Pushing the limits of the photojournalism frontline — Part 1
Deliver new technologies for photographers
— strong partnership between AFP and Nikon
Nikon has supported the world of photojournalism for many decades.
AFP, one of the world's 4 major news agencies, has been on good terms with Nikon since 1999.
The two parties made a partnership contract in 2017 for mutual support. Technologies to open new possibilities for photojournalism come to light from deep mutual respect and inspirational ideas.
Fast, accurate and 24/7
A race against time — It is what defines the news agency business. AFP, with its headquarters in Paris, France, is no exception, running its business with speed at its core. They cover a diverse range of current topics including politics, sports, conflict zones, social and environmental affairs, and culture, with 450 photographers reporting from 151 countries. They distribute 3,000 quality photographs through the world's leading media in real-time 24 hours a day.
The race for speed has been in AFP's DNA for many years, and they have fought to stay successfully at the top of their game.
"When we used to shoot film, we were trying to deliver our photos in time for the deadlines of newspapers and magazines," explains AFP Photo technical editor-in chief François-Xavier Marit, "That was the meaning of speed in those days. Today the meaning is completely different. When everything is digital and pictures constantly flow over social networks, the deadline is real-time and permanent. Imagine an event where the world's top athletes are competing in the 100-meter sprint. AFP shoots the event with 10 photographers and 15 additional remote cameras. A total of 25 cameras shoots several thousand photos over a 10 second period and transfers them to our editors who crop and make small tweaks to those photos in real-time. We do this with Nikon cameras that are powerful in transferring images while shooting simultaneously. Can you believe it takes less than a minute from shooting to distributing images to the media?"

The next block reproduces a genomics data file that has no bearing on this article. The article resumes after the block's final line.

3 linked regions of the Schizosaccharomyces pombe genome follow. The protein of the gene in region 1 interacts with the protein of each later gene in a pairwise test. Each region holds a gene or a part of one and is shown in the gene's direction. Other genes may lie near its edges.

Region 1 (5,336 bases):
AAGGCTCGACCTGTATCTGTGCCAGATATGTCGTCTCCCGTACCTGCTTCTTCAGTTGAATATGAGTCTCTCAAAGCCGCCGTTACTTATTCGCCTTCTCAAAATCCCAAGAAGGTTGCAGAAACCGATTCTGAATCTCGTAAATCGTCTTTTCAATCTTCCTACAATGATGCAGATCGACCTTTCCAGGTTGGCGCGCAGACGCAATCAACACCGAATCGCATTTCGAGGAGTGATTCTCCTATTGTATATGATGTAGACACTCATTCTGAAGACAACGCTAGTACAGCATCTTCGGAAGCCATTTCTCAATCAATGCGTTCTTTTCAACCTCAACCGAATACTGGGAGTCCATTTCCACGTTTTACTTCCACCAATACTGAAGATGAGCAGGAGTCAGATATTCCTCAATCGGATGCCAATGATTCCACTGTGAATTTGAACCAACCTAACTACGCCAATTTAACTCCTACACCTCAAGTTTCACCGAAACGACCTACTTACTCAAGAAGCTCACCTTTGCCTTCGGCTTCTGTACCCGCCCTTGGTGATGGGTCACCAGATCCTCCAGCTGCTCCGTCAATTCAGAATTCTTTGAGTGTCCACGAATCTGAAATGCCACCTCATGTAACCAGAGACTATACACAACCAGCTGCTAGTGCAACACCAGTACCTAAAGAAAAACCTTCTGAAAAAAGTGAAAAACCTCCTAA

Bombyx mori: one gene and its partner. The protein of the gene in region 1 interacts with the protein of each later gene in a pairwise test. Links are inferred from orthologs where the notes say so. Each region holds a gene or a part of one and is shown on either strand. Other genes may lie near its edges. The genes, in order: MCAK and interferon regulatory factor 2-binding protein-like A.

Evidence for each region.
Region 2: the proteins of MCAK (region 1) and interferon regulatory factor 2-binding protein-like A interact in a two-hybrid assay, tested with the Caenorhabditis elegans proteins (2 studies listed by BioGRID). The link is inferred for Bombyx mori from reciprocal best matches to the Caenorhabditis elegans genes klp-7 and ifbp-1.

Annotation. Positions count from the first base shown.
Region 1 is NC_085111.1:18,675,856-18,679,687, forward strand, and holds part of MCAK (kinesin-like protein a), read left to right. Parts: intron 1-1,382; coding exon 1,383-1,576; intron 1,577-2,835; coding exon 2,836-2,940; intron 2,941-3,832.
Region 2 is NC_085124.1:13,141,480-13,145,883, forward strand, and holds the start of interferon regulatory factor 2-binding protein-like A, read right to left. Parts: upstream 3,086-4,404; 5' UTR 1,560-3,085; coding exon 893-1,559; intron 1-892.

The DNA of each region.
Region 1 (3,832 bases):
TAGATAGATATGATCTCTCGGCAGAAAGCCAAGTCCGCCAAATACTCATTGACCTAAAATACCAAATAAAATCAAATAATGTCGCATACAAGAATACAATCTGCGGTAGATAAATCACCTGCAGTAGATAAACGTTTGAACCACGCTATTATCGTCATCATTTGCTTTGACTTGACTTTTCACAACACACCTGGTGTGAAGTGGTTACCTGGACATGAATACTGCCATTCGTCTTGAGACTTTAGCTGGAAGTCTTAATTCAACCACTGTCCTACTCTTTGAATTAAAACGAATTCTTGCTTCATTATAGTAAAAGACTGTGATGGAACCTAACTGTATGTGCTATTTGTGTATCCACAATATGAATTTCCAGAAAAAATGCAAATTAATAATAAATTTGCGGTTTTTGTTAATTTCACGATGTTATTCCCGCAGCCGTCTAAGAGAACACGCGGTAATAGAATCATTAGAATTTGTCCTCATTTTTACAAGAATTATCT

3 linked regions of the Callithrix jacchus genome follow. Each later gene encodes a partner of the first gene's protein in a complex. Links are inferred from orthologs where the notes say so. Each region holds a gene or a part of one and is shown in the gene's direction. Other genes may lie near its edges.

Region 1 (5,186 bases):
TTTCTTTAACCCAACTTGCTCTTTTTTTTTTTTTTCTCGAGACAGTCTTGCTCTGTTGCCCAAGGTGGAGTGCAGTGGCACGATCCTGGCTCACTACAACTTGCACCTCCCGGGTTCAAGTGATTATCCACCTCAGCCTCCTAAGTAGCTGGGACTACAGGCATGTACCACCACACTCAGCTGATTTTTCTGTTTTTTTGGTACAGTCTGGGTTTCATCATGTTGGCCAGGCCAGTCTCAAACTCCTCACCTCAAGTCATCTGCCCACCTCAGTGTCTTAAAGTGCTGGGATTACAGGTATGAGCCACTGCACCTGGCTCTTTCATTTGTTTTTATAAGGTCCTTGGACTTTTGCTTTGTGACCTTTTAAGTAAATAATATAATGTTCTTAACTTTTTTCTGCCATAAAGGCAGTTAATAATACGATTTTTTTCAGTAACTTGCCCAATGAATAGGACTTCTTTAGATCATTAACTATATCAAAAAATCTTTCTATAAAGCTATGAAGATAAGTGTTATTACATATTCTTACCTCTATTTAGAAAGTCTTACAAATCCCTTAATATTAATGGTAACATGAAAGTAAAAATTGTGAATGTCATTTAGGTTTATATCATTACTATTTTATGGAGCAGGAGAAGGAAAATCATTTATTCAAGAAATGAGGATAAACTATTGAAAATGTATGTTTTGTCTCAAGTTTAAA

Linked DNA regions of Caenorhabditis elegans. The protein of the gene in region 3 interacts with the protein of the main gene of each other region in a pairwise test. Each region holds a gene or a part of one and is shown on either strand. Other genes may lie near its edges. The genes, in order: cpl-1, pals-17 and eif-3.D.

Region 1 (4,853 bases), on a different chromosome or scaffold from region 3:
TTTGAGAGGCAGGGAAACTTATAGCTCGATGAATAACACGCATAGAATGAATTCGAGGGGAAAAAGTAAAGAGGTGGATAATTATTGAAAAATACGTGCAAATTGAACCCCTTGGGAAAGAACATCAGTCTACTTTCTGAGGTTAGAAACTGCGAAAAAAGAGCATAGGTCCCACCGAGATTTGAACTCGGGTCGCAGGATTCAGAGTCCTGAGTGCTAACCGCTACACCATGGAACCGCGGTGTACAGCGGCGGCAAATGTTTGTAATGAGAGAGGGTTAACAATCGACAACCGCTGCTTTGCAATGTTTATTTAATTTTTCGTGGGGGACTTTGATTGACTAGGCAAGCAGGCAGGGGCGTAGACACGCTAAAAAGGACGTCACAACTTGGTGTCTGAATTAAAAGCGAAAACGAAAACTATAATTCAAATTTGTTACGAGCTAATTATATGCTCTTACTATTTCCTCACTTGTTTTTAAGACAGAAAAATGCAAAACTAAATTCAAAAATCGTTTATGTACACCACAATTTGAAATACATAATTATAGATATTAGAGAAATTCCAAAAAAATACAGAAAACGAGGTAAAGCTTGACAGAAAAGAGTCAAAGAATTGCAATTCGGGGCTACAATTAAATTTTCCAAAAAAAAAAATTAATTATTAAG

The frontline race of photojournalism never ends, but it's AFP's everyday business to keep evolving technologies so the quality of photographs and delivery speed keep improving. And always accompanying them in their pursuit is NPS (Nikon Professional Service).
To help materialize non-existing shooting methods — with the support of NPS
"Supporting AFP has been ongoing since 1999 when Nikon launched the D1, the professional D-SLR." says, Ludovic Drean of NPS France.
"We supply various services such as loaning and repairing gear for AFP in their status as a major client so that they can complete shooting missions wherever they are in the world. I don't believe our relationship has ever been one-way. On a daily basis, we constantly receive inspirational ideas to make technologies better for photographers from such passionate and visionary people at AFP. It takes a huge amount of time and energy for them to prepare for and make a big success in shooting world-level sporting events. In such a competitive environment, people at AFP thoroughly consider how to make better pictures and deliver them faster to the world using Nikon gear. We can learn from their feedback, which is backed up by deep and extensive experience, and improve our technologies to better support photographers."